Although the CSFP generally has a good prognosis in relation to subsequent cardiac events, it is associated with considerable morbidity with many patients experiencing recurrent chest pain and therefore requiring antianginal therapy. To date, there is only one published study examining potential therapy for this disorder. In an open-label, observational study, Kurtoglu and coworkers administered dipyri-damole 75 mg three times daily to 25 CSFP patients, with angiography performed at baseline and after 1 month of therapy. Although there are limitations to this study, this group demonstrated resolution of the chest pain and angio-graphic phenomenon with dipyridamole.
From our own clinical experience we have found vera-pamil and oral nitrates to be of limited benefit. However, we have found mibefradil, a unique calcium channel blocker, to be particularly effective. We surveyed the patient's per-
Table III Summary of Angiographic, Pathophysiological, and Clinical Characteristics of CSFP.
Definition No obstructive epicardial coronary disease with delayed distal vessel opacification (delayed opacification may be based upon TIMI flow grade or TIMI frame count) 1% of diagnostic angiograms LAD most frequently affected vessel
Often observed in multiple vessels
Phenomenon persistent at repeat angiography
Coronary hemodynamics Increased resting coronary vascular resistance due to
(a) structural obstructive small vessel disease
(b) functional small vessel constriction
Biologic mechanisms Endothelin?
Presentation Acute coronary syndrome (75% of patients)
Clinical progress Low mortality (concerns over ventricular arrhythmias) Low risk of subsequent myocardial infarction High morbidity (84% experience recurrent angina)
Exercise stress test Ischemic ECG changes in approximately
10-20% of patients
Myocardial scintigraphy Reversible perfusion defect in a third of patients
Mibefradil ceived response to mibefradil in 22 patients (56 ± 14 years, 16 males) with CSFP who previously responded poorly to long-acting nitrates and conventional calcium channel blocker therapy. In contrast to the conventional antianginal therapy, all patients reported at least a moderate improvement in their angina frequency with mibefradil, including 73 percent who reported a major improvement. Randomized, double-blind controlled studies are required to corroborate this observational finding.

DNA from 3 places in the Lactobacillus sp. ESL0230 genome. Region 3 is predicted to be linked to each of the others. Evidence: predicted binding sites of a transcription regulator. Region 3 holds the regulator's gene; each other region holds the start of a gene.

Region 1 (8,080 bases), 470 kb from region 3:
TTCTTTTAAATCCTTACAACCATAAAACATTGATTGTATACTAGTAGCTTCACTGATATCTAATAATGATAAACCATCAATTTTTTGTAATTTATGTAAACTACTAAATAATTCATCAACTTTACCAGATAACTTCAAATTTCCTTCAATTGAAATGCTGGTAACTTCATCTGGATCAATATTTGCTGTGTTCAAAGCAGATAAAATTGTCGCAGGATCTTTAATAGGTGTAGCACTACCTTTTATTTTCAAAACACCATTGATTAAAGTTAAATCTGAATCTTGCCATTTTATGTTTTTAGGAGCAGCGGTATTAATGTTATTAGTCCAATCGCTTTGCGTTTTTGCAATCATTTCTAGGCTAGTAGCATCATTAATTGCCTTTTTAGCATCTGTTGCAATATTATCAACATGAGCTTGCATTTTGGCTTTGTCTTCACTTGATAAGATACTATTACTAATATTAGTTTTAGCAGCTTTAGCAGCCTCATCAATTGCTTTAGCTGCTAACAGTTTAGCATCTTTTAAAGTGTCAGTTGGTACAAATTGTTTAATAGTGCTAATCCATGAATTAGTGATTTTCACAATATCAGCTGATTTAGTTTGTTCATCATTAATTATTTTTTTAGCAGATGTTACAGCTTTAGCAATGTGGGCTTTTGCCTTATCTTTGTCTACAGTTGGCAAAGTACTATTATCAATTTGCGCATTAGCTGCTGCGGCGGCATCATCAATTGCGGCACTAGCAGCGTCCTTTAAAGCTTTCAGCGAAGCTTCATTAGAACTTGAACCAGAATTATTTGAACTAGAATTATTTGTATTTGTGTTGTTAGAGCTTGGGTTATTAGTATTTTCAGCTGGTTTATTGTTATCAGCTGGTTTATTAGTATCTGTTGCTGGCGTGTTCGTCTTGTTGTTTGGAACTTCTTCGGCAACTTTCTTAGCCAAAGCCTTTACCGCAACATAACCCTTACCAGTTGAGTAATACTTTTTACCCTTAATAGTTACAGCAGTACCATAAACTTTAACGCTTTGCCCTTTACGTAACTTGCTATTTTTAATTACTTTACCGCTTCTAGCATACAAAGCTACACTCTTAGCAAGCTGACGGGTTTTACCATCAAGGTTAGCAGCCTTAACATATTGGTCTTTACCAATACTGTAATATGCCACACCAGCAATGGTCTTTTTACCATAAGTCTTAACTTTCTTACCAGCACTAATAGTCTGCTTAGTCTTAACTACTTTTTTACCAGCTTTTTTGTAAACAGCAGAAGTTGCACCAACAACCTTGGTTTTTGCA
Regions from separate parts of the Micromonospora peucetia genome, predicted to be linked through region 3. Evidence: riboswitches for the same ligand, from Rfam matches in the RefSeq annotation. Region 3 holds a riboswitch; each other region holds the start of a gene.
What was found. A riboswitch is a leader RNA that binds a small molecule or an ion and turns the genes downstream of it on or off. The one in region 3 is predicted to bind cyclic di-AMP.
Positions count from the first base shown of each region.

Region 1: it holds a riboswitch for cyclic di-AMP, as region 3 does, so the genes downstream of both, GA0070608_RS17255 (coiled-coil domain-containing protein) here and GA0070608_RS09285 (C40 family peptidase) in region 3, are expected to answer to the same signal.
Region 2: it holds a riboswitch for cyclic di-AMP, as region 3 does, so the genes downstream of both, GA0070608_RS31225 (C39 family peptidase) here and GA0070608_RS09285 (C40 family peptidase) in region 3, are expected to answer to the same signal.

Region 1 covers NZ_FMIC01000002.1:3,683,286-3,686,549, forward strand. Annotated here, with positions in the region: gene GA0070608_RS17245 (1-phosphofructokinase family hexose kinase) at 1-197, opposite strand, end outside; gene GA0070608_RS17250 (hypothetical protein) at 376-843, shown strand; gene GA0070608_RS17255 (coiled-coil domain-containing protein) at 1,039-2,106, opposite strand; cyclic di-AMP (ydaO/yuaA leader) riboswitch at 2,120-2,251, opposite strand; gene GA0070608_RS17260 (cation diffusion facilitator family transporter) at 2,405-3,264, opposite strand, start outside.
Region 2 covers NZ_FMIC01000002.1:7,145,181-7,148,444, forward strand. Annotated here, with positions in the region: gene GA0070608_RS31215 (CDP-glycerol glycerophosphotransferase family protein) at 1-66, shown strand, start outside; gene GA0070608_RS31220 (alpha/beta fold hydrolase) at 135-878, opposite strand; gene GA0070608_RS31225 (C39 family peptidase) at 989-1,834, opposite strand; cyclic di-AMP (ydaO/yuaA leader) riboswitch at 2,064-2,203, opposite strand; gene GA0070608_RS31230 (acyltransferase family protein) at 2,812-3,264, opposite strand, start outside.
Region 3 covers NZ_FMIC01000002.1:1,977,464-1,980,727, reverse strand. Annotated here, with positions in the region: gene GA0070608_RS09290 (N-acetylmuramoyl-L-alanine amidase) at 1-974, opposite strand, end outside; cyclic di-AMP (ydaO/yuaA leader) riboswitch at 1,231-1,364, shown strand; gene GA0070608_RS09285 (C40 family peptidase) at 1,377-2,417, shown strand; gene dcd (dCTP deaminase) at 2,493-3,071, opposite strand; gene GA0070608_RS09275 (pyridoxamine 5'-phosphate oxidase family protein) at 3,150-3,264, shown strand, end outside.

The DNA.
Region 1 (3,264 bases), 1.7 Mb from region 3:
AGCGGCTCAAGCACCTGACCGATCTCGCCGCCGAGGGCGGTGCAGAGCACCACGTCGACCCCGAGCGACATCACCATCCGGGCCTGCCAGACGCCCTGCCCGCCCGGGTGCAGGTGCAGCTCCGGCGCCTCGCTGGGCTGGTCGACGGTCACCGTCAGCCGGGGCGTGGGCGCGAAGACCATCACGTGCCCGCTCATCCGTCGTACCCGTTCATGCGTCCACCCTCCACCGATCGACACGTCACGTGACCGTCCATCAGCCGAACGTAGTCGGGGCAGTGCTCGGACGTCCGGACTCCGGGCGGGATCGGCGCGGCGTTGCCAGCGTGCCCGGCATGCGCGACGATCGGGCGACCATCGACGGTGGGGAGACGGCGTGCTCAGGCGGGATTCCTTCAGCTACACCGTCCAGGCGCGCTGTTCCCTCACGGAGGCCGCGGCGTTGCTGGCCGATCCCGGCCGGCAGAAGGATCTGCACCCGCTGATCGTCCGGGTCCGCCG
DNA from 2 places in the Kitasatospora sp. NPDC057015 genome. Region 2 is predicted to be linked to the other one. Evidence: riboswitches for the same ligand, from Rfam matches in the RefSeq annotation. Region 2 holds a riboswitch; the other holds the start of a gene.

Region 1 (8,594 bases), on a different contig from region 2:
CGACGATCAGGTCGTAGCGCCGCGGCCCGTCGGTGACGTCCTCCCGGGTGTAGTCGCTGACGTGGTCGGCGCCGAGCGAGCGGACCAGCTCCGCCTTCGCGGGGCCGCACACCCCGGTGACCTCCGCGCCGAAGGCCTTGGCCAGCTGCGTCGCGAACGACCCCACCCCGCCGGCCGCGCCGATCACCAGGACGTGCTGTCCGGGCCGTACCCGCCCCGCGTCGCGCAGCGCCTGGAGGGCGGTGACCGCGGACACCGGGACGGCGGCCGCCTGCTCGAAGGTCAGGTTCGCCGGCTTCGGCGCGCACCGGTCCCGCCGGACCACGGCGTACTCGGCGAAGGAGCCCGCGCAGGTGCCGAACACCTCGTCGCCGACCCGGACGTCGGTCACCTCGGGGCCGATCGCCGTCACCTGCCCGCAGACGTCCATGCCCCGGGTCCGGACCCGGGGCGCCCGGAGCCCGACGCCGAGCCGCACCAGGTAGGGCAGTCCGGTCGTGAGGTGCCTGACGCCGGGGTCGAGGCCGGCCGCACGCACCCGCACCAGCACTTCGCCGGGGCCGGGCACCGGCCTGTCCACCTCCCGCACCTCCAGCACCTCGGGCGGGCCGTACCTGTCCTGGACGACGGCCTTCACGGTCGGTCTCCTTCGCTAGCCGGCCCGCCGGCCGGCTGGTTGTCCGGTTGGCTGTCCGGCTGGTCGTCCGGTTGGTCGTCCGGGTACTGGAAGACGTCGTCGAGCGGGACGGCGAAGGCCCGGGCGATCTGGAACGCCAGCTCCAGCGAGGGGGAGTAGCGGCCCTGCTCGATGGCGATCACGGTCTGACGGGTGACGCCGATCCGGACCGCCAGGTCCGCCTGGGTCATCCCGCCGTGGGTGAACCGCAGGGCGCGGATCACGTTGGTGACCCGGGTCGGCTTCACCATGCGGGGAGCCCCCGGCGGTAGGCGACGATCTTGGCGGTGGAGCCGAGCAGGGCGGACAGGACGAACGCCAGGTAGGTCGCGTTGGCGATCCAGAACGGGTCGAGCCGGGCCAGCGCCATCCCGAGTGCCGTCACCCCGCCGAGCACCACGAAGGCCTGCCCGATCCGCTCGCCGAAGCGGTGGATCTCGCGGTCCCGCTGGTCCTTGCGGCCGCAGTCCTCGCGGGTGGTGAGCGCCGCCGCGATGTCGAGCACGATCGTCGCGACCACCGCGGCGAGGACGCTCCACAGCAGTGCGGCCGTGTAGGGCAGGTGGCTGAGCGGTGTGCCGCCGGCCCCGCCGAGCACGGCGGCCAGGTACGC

The disorder differs clinically from syndrome X because patients often present initially as an acute coronary syndrome and seldom have positive stress tests. There is significant associated subsequent morbidity with most patients experiencing recurrent chest pain and thus require prophylactic antianginal therapy. Dipyridamole and mibefradil may be effective therapies but require further evaluation.
Coronary slow flow phenomenon (CSFP): An angiographic observation characterized by the delayed opacification of the distal vasculature in the absence of obstructive epicardial coronary disease.
TIMI flow grade: A qualitative index of angiographic coronary flow (graded from 0 to 3) developed by the Thrombolytics in Myocardial Infarction (TIMI) investigators. TIMI-0 flow = occluded vessel; TIMI-1 flow = contrast penetrates the obstruction but does not opacify the distal vessel; TIMI-2 flow = delayed distal vessel opacification; and TIMI-3 flow = normal filling of the distal vasculature (i.e., within three cardiac cycles).
TIMI frame count (TFC): A quantitative angiographic flow index developed by the Thrombolytics in Myocardial Infarction (TIMI) investigators. Flow is assessed by the number of angiographic frames required to opacify a coronary vessel to predefined end points.
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